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Karst Aquifers

Karst aquifers develop where the dissolution of soluble rocks such as limestone and gypsum causes a widening of fractures, thus creating highly conductive solution conduits and caves. The karst conduit system, however, occupies only a small portion of the total aquifer porosity. The vast majority of storage is provided by not substantially widened fissures (i.e., narrow fractures) and/or by the porous rock matrix. Karst aquifers represent important water resources, supplying drinking water for an estimated quarter of the world's population. Effective protection and sustainable use of karst waters require knowledge about aquifer properties relevant to flow and solute transport.

Karst Aquifer

Hydrogeological Characterisation of Karst Catchments

Despite their extreme heterogeneity karst aquifers offer one advantage over unconsolidated materials regarding the aquifer characterisation. Karst groundwater commonly resurfaces at a single spring or a limited group of springs. Thus, water discharging from a karst spring carries an imprint of the entire spring catchment. This makes it possible to infer aquifer properties from observations at the karst spring (e.g., time series of discharge, specific conductance and temperature of the discharged water). A methodology for an improved characterisation of karst aquifers was developed and tested within the project "Process-based characterisation of the dual flow and transport properties of karst aquifers" funded by the German Research Foundation (DFG) (final report in german ~ 2 MB). The approach is based on a combined analysis of spring hydrographs and artificial and natural tracers (e.g., Birk et al. 2004, 2005, 2006, 2010, Geyer et al. 2007, 2008, Hergarten and Birk, 2007). Currently, these methods are employed, amongst others, to identify and characterise intercatchment flow at the Lurbach-Schmelzbach-Hammerbach karst system near Graz (e.g., Wagner et al. 2011).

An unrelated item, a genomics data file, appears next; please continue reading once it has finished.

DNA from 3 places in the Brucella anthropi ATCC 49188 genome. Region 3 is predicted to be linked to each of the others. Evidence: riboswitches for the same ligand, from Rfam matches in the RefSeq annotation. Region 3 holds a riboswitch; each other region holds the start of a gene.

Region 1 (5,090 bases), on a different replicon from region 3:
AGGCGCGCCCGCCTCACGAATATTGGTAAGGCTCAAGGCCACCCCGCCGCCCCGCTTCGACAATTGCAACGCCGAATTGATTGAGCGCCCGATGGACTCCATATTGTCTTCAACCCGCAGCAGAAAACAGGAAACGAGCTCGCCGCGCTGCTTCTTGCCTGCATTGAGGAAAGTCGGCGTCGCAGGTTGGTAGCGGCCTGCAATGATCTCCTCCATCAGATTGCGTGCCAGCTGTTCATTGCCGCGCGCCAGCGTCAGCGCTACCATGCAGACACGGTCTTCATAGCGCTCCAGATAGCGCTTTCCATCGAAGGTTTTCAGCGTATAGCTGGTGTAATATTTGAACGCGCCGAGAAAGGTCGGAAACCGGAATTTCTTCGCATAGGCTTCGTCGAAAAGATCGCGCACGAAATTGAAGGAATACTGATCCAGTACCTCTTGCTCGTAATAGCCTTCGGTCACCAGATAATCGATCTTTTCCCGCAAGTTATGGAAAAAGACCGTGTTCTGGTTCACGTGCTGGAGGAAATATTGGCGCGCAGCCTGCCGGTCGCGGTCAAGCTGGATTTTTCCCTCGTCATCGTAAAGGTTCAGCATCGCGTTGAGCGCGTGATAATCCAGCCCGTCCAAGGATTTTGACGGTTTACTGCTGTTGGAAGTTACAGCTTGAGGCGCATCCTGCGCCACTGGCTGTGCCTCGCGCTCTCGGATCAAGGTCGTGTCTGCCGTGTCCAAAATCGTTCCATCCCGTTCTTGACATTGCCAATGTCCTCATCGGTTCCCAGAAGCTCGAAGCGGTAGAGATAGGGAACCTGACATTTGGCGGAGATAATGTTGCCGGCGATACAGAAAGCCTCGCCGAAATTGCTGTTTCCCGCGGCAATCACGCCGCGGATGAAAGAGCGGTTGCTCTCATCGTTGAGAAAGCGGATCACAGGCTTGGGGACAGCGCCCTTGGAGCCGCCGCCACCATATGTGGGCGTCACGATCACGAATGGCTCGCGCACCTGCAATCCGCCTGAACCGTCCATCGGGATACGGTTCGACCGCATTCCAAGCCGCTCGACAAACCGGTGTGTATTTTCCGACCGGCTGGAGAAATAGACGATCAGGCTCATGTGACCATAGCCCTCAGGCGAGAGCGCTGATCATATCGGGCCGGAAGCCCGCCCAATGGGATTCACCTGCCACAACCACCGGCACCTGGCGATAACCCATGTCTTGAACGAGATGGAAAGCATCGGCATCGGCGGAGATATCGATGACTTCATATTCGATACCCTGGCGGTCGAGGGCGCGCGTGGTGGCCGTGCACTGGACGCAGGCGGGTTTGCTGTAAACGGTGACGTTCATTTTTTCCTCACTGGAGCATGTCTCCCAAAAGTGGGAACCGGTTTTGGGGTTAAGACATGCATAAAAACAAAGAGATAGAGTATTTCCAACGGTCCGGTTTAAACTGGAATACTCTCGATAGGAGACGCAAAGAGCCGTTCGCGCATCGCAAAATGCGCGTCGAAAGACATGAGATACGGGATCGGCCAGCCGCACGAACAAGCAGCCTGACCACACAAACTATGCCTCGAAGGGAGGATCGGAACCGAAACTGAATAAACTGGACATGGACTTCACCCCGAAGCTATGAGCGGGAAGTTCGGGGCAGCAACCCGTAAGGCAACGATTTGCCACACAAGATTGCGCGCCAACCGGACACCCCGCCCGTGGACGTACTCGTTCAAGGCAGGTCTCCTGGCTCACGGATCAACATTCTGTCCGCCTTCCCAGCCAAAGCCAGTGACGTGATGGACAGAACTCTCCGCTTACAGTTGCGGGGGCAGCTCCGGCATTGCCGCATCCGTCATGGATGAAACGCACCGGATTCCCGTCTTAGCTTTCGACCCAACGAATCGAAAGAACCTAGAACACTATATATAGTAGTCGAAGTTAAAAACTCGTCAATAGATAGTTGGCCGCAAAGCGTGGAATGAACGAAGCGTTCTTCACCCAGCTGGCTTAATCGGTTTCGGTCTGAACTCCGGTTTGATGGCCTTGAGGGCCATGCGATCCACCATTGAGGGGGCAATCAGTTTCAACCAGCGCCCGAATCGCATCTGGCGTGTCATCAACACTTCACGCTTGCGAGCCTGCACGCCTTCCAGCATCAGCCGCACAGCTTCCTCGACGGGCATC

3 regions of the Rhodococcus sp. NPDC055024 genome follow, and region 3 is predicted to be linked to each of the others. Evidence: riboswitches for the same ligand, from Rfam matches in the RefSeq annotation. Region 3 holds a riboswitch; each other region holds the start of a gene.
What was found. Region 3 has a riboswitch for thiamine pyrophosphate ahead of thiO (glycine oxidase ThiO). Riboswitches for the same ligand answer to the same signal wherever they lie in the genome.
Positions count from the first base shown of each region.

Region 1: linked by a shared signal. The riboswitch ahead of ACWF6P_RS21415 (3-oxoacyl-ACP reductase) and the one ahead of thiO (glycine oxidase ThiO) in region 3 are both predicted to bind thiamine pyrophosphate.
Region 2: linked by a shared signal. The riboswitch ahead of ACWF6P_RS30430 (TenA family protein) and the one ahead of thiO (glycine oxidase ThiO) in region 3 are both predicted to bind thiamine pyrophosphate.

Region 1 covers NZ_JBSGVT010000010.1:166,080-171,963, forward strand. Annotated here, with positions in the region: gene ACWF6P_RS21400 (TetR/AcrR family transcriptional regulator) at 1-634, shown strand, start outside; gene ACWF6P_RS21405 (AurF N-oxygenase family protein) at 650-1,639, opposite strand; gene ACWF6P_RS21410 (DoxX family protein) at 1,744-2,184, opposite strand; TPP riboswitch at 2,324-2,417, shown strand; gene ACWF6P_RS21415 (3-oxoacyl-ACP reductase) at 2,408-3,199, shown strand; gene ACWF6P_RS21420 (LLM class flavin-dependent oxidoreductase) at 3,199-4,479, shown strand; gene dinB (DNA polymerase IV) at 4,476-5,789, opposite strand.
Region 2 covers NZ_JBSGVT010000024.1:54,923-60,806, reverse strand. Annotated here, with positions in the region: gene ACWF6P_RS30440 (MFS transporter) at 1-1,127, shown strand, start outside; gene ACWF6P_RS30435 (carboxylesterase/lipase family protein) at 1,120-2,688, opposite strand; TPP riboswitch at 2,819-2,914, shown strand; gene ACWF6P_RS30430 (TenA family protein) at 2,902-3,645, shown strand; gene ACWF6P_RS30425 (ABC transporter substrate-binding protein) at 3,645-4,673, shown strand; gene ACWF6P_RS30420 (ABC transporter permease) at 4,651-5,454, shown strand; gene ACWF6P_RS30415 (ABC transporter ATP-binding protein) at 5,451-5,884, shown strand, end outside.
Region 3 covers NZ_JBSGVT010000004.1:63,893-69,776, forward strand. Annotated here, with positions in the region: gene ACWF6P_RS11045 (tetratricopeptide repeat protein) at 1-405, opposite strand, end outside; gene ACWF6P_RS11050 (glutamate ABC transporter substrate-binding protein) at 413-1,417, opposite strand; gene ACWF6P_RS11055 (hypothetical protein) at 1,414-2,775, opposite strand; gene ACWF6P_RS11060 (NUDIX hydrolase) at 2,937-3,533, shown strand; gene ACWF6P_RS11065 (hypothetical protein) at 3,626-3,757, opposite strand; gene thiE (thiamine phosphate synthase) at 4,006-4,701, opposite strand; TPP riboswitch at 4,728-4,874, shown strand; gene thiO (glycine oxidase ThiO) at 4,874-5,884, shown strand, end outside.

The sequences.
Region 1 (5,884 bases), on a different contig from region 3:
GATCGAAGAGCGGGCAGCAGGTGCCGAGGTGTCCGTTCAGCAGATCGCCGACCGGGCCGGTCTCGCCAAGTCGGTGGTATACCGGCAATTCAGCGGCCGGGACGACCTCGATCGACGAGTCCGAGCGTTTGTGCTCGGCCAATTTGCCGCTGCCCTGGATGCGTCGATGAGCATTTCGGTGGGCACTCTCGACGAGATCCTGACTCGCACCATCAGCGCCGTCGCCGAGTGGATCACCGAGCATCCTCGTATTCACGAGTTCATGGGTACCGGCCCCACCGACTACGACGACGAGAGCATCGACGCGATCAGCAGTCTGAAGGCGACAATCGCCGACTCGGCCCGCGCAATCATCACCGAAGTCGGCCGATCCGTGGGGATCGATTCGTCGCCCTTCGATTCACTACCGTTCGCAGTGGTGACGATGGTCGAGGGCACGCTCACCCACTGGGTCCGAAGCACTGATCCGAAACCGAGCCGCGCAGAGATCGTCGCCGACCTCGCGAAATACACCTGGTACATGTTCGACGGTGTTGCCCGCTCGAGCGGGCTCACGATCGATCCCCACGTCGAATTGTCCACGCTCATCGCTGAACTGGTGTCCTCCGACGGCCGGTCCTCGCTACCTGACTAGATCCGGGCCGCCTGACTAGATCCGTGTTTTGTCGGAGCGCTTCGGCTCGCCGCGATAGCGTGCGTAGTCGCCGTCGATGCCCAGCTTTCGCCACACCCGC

Evolution of Karst Aquifers

The relation between hydrogeological environment and the evolution of conduits in soluble rocks can be examined by numerical modelling. Until recently, such numerical models had mainly been applied to generic conceptual settings. In contrast, the completed DFG project "Void evolution in soluble rocks: Development and validation of numerical models by field evidence" (final report) aimed to establish site-related numerical models based on field data compiled from selected study sites in the deep-seated settings of the Western Ukraine. To this end, the coupled continuum-pipe flow model CAVE, representing the fractured porous rock by a continuum approach and the solution conduits by a discrete pipe network, was employed ( Rehrl et al. 2008, 2010). Within the recently completed FWF project "Transport characteristics as imprint of karst evolution" the evolution of conduits was examined more generally, foucussing on the frequency distributions of the conduit apertures and the resulting transport properties of the karst aquifers.


Groundwater Modelling in Karst Terrains

Groundwater modelling has become a standard technique regularly applied, e.g., for engineering tasks and water management purposes in porous aquifers. In the above mentioned work specific modelling tools, such as the coupled continuum-pipe flow model CAVE, were developed to account for the peculiarities of karst aquifers. Yet these state-of-the art models are frequently applied for basic research into karst evolution as well as flow and transport phenomena in karst terrains but rarely used for practical purposes. To bridge the gap between research tools such as CAVE and the needs of practioners working in karst areas the Conduit Flow Process CFP was implemented in the well-known USGS flow model MODFLOW (Shoemaker et al. 2008). CFP can be run in mode 1, which is an enhanced version of the hybrid flow model implemented in CAVE, as a single continuum model (mode 2), which mimics turbulent flow by adjusting the hydraulic conductivity of the cells depending on the Reynolds number (e.g., Reimann et al. 2011), or as a combination of both (mode 3). The FWF translational research project "Groundwater modelling in karst terrains" aims to compare and evaluate these different modelling approaches, in particular, with respect to their practical applicability.


Other Topics and Projects

Link to an overview of hydrogeological research at our institute

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